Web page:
Lack of Vaccination in High-Exempt Areas Linked to Medical Distrust
Exemptors were significantly less likely to agree that many vaccine-preventable illnesses are severe.
In areas where vaccine exemptions are high, exempting parent respondents to a survey were very likely to have views that vaccine-preventable diseases are not severe and that developing immunity through illness is more beneficial than vaccination, according to a study published in PLoS ONE.
Heidi L. Pottinger, DrPH, of the Mel and Enid Zuckerman College of Public Health at the University of Arizona in Tucson, and colleagues conducted a survey-based analysis to understand and compare exemptor and non-exemptor views on pediatric vaccination.
The investigators distributed surveys to parents with children attending elementary school in high-exemption areas of Arizona (>10%); 404 surveys were collected from 9 schools in 2 counties.
Of the total, 141 were exemptors (261 were non-exemptors). These participants were more inclined to worry about vaccine-related side effects and know someone with a vaccine-preventable disease but less inclined to report such diseases as serious.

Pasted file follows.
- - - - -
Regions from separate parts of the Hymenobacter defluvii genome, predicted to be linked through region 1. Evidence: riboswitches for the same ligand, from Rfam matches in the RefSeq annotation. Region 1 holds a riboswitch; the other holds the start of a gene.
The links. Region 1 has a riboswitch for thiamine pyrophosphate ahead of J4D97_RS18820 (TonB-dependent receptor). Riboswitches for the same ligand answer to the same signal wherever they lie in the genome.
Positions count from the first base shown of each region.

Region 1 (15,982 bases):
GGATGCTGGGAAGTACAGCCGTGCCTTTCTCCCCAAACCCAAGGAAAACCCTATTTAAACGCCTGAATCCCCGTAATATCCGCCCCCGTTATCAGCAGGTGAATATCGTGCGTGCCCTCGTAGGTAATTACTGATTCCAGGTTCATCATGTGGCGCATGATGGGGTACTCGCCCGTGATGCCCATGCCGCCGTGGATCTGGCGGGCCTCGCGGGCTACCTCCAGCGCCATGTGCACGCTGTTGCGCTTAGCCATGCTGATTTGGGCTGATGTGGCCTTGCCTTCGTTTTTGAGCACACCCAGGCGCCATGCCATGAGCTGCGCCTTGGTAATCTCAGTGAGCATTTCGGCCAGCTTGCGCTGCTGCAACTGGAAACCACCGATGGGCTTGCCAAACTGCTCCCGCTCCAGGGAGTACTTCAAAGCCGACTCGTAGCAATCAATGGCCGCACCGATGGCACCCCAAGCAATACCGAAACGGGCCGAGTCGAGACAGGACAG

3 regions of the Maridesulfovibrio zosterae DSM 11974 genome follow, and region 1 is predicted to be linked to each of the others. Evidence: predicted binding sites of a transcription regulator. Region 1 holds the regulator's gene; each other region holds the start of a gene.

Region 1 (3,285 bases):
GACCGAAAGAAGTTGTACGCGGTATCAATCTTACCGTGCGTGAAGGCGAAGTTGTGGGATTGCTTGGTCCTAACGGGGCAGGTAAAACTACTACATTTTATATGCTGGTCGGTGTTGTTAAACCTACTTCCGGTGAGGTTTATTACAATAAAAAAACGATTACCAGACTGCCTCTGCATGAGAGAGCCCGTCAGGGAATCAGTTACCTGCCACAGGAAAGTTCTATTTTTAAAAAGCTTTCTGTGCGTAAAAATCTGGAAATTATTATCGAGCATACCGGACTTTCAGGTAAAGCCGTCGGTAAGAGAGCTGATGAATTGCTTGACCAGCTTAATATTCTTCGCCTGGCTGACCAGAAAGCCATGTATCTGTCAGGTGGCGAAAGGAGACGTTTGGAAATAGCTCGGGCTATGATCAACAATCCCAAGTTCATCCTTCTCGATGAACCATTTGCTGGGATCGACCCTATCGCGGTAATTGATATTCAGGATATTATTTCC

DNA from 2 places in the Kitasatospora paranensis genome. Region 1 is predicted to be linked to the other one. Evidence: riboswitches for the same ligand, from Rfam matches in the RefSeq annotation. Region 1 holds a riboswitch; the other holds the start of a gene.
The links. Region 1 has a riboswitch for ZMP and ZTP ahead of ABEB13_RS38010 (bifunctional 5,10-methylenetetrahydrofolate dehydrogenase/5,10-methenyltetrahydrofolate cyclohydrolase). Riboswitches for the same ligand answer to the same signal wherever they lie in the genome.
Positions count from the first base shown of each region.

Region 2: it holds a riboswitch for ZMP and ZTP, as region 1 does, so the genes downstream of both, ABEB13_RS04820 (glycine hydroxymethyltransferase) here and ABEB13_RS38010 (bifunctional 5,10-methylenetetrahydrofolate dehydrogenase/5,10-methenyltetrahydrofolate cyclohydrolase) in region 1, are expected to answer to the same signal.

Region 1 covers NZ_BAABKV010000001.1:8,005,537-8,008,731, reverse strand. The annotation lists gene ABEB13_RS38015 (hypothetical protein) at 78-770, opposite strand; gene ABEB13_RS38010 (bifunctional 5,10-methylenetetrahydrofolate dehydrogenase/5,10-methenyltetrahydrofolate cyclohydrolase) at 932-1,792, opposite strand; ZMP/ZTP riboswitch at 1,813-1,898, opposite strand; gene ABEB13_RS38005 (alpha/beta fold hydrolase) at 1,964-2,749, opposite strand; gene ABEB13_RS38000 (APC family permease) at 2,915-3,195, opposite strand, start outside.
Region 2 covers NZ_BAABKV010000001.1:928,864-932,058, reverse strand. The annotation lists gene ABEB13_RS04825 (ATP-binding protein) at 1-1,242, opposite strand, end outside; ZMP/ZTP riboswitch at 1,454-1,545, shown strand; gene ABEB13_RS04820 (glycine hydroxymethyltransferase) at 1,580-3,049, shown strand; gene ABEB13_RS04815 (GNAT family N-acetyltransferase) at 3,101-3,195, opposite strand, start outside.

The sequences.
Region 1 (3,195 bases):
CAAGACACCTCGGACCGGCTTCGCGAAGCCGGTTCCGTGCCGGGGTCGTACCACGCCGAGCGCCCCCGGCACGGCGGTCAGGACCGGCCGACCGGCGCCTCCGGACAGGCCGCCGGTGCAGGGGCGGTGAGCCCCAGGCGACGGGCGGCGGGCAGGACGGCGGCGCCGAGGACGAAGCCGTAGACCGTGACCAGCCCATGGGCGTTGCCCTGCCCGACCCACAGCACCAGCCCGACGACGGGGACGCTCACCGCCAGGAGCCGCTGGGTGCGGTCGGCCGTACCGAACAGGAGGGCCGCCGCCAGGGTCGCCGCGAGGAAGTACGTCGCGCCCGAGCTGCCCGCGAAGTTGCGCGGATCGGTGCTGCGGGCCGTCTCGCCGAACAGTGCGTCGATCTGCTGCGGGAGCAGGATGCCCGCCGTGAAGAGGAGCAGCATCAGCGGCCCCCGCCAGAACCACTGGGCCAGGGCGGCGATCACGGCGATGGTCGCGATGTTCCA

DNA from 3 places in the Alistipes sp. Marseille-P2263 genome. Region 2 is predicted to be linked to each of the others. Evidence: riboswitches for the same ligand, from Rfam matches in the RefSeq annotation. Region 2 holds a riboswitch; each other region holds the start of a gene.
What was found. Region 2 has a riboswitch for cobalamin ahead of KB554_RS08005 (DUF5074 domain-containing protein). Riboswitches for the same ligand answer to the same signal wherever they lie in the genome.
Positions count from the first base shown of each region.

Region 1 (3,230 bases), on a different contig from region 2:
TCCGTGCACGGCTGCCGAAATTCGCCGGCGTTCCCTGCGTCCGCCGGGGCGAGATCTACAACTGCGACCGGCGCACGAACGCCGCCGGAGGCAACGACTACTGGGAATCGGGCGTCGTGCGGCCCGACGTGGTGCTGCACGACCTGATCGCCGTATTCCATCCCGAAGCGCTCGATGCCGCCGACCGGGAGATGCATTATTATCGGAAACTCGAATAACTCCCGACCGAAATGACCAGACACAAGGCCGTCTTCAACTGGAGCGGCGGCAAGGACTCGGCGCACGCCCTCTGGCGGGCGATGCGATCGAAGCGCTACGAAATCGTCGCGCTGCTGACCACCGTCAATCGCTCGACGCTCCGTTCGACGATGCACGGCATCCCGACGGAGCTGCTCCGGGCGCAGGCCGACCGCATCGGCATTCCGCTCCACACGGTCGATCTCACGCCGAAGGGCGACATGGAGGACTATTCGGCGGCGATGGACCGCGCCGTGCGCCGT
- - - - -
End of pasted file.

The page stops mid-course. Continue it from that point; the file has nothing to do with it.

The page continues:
In addition, the surveys suggested that exemptor parents felt it was more beneficial for a child to build immunity to disease through illness rather than to undergo vaccination. Compared with non-exemptor parents, exemptor parents were found to be more distrustful of physicians and vaccine-related information, and they more often received health care from naturopathic providers.
“[There] is a great need for development and provision of tailored educational materials and efforts that not only cite sources which the target audience trusts, but are also tested for impact prior to implementation,” noted the authors. “Arizona may need to consider other alternatives, such as more stringent requirements for [personal belief exemptions] and/or imposing processing fees to discourage high rates of personal belief exemptions.”